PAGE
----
The Prophet and Our Place at the Center: The Legacy of Martin Luther King Jr.

0

The sermon within the African American, Christian tradition is the product of both the prophet and the audience. The prophet is part of a larger, distinctive community which fails to be fettered by time and space. Rather, it is a community of continuity where the verbal symbols, methods, mythologies, and metaphors collapse sacred space and sacred time into the contemporary needs of the community.

The prophet employs the shared community symbols as a means of deconstructing the dominant regime and motivating the oppressed community to action through the promise of hope. Furthermore, the climactic manifestation of the success of the sermon’s being attributed equally to the prophet and to the audience is the climax of the sermon itself where the preacher relies on audience participation, understanding, and response to proclaim his message.

Due to the nature of the prophetic community, specifically as it is on the periphery of the dominant culture, we must ask several questions about the dominant, white Christian tradition in America. If Brueggemann’s categories are correct, and if the prophet most readily rises up in an oppressed community, then we must ask ourselves whether it is possible for those within the dominant paradigm  ever to produce a prophet.

In the end, this may be one of the most important questions the American, white church can ask herself. Has she sided so much with the Royal Consciousness that she has forgotten that she, like her Savior, ought to be identifying with and participating in the narrative of the oppressed and those on the periphery? If this analysis of King’s prophetic ministry teaches us anything, it is that which Howard Thurman noted before King arrived on the scene:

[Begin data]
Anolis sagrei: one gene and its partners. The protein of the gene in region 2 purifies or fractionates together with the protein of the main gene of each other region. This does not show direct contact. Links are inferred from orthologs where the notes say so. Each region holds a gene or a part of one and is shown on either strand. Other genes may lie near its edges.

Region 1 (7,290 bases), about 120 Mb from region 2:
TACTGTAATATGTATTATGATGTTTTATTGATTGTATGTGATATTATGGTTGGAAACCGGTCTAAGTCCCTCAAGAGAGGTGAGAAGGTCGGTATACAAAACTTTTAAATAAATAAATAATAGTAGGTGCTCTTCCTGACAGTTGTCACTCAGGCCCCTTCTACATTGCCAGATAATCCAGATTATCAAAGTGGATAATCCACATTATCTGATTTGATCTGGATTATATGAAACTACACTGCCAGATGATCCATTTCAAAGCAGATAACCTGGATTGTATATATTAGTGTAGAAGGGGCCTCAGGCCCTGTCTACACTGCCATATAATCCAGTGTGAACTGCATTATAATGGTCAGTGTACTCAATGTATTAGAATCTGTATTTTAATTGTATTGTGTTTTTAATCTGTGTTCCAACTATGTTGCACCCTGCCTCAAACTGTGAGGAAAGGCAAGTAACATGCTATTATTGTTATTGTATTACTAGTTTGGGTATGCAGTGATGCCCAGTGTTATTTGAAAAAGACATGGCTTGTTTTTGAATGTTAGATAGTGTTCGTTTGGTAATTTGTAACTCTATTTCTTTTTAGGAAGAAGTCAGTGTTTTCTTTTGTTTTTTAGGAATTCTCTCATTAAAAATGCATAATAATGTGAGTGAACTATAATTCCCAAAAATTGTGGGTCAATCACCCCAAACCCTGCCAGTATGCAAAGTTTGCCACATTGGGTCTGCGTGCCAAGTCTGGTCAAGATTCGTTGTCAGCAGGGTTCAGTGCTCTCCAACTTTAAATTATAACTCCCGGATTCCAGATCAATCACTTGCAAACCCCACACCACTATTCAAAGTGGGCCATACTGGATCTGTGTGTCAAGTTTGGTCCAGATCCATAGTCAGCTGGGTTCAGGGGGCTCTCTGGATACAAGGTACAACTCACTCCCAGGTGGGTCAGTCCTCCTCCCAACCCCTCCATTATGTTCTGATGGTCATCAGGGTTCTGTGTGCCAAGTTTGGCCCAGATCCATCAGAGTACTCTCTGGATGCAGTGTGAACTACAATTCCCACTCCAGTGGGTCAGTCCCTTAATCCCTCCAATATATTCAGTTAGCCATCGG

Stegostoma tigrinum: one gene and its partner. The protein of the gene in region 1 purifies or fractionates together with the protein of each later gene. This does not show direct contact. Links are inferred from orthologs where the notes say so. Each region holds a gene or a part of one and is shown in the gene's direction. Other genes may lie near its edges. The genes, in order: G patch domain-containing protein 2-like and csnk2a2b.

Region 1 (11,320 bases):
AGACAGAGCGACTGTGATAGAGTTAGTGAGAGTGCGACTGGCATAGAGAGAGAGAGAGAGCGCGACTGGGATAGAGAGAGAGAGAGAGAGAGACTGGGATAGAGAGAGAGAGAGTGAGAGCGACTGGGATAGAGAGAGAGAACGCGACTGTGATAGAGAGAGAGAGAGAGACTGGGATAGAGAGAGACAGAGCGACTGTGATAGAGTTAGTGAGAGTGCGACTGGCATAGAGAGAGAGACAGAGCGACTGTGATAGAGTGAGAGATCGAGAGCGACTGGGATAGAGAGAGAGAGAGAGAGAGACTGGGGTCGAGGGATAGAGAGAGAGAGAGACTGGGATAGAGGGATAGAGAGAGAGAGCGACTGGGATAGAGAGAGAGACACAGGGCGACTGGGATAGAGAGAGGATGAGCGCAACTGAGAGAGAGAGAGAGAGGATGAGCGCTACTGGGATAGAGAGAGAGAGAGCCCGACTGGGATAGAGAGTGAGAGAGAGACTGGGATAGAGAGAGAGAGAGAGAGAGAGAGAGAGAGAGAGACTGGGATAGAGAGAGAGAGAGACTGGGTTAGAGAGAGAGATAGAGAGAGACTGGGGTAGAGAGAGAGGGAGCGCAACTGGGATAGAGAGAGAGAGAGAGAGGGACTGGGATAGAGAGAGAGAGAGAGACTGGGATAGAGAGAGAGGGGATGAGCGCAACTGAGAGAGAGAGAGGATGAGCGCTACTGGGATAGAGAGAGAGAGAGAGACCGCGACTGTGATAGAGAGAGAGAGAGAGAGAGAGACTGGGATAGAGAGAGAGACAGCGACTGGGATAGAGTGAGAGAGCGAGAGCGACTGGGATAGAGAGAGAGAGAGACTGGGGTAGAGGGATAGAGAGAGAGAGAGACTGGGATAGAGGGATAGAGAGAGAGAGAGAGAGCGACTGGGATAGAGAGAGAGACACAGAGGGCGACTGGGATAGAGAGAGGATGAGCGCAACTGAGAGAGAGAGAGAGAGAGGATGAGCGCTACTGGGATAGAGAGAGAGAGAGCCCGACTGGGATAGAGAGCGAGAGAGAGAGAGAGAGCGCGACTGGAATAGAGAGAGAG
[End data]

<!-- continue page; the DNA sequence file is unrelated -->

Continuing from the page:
Too often the price exacted by society for security and respectability is that the Christian movement in its formal expression must be on the side of the strong against the weak. This is a matter of tremendous significance, for it reveals to what extent a religion that was born of a people acquainted with persecution and suffering has become the cornerstone of a civilization and of nations whose very position in modern life too often has been secured by a ruthless use of power applied to defenseless peoples.[1]

Thurman’s words reveal the need the white church tradition in America has for a prophet. Yet our analysis here may demonstrate, to our detriment, that we shall not receive one—or at least one that “looks like us.” If God’s prophet comes from the edges of society, then our place at the center is ill-suited. I suspect this is not by accident. Therefore, for those looking for a prophetic voice, it may be that the only legitimate place to look is amongst the forgotten and broken who have failed to buy into our mythology of consumerism, violence, and maybe even reason, and who still believe and desire the speaking God to subvert our self-fashioned paradigms of power and provide an alternative reality of hope in and longing for this-worldly justice. This is where King dwelt; this is where we must look for a Prophetic Imagination.


[1] Howard Thurman, Jesus and the Disinherited. (Nashville: Abingdon Press, 1949), 11-12.

SHARE

Tom Fuerst is Associate Teaching Pastor and Associate Director of Community Life at Christ United Methodist Church of Memphis, TN.

NO COMMENTS

LEAVE A REPLY